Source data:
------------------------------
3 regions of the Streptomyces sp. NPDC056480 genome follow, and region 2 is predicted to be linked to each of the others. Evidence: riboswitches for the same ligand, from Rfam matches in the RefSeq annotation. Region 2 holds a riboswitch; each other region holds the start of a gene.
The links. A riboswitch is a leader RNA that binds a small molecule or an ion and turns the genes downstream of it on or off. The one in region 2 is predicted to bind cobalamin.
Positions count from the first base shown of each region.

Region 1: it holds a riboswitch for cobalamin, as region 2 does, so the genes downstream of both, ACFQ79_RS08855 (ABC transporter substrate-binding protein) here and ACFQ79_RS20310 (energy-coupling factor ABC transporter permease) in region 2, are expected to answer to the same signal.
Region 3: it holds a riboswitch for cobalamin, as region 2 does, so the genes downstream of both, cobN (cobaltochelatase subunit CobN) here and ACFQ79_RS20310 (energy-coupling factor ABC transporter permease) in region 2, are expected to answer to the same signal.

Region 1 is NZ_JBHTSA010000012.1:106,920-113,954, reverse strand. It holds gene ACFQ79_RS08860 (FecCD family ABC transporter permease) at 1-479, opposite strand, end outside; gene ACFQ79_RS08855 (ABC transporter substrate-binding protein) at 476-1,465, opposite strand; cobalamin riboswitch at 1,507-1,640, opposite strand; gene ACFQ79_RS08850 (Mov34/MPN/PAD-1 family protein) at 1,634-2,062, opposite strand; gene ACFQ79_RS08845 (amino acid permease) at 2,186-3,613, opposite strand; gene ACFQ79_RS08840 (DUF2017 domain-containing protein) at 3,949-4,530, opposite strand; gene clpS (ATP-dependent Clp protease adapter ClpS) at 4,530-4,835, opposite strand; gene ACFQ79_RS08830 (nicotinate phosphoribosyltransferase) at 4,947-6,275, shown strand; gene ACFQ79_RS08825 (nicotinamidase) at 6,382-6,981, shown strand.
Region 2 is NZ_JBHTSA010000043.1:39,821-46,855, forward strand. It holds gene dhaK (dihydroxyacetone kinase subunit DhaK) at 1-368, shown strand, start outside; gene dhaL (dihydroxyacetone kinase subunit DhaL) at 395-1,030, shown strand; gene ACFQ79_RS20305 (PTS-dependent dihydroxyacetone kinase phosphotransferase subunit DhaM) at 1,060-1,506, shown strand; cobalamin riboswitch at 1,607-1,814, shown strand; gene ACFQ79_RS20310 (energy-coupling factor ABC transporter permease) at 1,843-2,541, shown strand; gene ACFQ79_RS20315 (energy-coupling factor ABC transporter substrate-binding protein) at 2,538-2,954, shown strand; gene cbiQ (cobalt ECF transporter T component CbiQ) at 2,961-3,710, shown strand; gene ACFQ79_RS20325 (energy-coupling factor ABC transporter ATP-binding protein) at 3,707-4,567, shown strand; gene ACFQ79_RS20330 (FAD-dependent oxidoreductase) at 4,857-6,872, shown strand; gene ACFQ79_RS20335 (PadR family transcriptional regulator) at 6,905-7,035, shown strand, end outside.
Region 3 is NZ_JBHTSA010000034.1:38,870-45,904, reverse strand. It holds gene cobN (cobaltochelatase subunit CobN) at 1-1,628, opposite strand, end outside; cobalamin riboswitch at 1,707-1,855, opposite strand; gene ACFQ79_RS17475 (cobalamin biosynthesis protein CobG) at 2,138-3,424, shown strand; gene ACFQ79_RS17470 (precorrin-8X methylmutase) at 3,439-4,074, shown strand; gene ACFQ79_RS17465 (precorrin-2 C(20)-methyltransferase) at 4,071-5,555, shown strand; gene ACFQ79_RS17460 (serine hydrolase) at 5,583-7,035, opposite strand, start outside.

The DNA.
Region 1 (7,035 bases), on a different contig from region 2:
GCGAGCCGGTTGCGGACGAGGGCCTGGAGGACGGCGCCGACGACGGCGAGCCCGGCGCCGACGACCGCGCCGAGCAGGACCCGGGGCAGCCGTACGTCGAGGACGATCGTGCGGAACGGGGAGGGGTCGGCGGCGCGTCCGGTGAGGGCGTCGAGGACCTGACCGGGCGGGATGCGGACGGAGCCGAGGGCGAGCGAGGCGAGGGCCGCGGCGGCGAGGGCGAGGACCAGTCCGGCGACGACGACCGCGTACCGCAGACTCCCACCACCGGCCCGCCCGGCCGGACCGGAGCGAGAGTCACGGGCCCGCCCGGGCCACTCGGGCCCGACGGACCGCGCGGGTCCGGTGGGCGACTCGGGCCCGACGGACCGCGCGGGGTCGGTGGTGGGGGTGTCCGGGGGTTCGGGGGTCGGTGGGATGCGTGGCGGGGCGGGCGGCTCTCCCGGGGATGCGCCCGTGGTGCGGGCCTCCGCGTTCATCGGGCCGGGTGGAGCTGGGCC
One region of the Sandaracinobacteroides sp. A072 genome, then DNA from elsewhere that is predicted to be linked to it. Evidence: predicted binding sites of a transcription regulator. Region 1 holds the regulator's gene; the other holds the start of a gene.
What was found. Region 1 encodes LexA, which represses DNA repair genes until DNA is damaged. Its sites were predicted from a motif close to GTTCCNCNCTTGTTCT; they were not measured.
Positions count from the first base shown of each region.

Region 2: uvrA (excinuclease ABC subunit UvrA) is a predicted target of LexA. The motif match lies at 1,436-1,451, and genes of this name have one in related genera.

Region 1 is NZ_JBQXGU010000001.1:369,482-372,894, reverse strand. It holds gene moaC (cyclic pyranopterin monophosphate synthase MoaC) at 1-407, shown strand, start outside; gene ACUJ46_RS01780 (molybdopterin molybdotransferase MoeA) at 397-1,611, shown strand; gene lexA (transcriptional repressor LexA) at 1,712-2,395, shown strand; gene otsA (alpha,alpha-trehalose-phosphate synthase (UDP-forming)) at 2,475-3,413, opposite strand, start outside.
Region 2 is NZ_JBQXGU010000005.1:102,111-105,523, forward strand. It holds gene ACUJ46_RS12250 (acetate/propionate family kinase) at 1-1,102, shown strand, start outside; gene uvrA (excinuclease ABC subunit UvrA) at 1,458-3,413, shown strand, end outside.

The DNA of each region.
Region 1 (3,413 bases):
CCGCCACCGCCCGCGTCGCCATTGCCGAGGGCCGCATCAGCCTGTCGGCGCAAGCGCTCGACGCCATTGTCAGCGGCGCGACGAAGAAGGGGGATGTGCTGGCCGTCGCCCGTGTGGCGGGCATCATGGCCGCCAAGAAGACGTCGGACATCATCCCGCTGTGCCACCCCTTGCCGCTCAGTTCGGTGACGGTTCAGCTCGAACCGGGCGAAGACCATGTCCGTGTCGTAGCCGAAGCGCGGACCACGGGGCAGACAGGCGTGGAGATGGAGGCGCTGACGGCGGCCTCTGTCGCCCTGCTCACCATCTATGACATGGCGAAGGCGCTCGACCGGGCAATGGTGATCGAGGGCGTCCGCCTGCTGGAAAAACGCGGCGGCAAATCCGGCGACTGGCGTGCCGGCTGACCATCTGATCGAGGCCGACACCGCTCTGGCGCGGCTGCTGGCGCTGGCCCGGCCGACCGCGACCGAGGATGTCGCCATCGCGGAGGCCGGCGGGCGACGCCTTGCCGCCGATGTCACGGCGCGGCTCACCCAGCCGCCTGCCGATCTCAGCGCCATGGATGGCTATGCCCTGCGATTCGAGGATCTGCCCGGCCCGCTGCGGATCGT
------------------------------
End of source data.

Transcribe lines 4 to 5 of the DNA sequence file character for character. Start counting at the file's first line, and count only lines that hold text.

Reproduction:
Region 1: it holds a riboswitch for cobalamin, as region 2 does, so the genes downstream of both, ACFQ79_RS08855 (ABC transporter substrate-binding protein) here and ACFQ79_RS20310 (energy-coupling factor ABC transporter permease) in region 2, are expected to answer to the same signal.
Region 3: it holds a riboswitch for cobalamin, as region 2 does, so the genes downstream of both, cobN (cobaltochelatase subunit CobN) here and ACFQ79_RS20310 (energy-coupling factor ABC transporter permease) in region 2, are expected to answer to the same signal.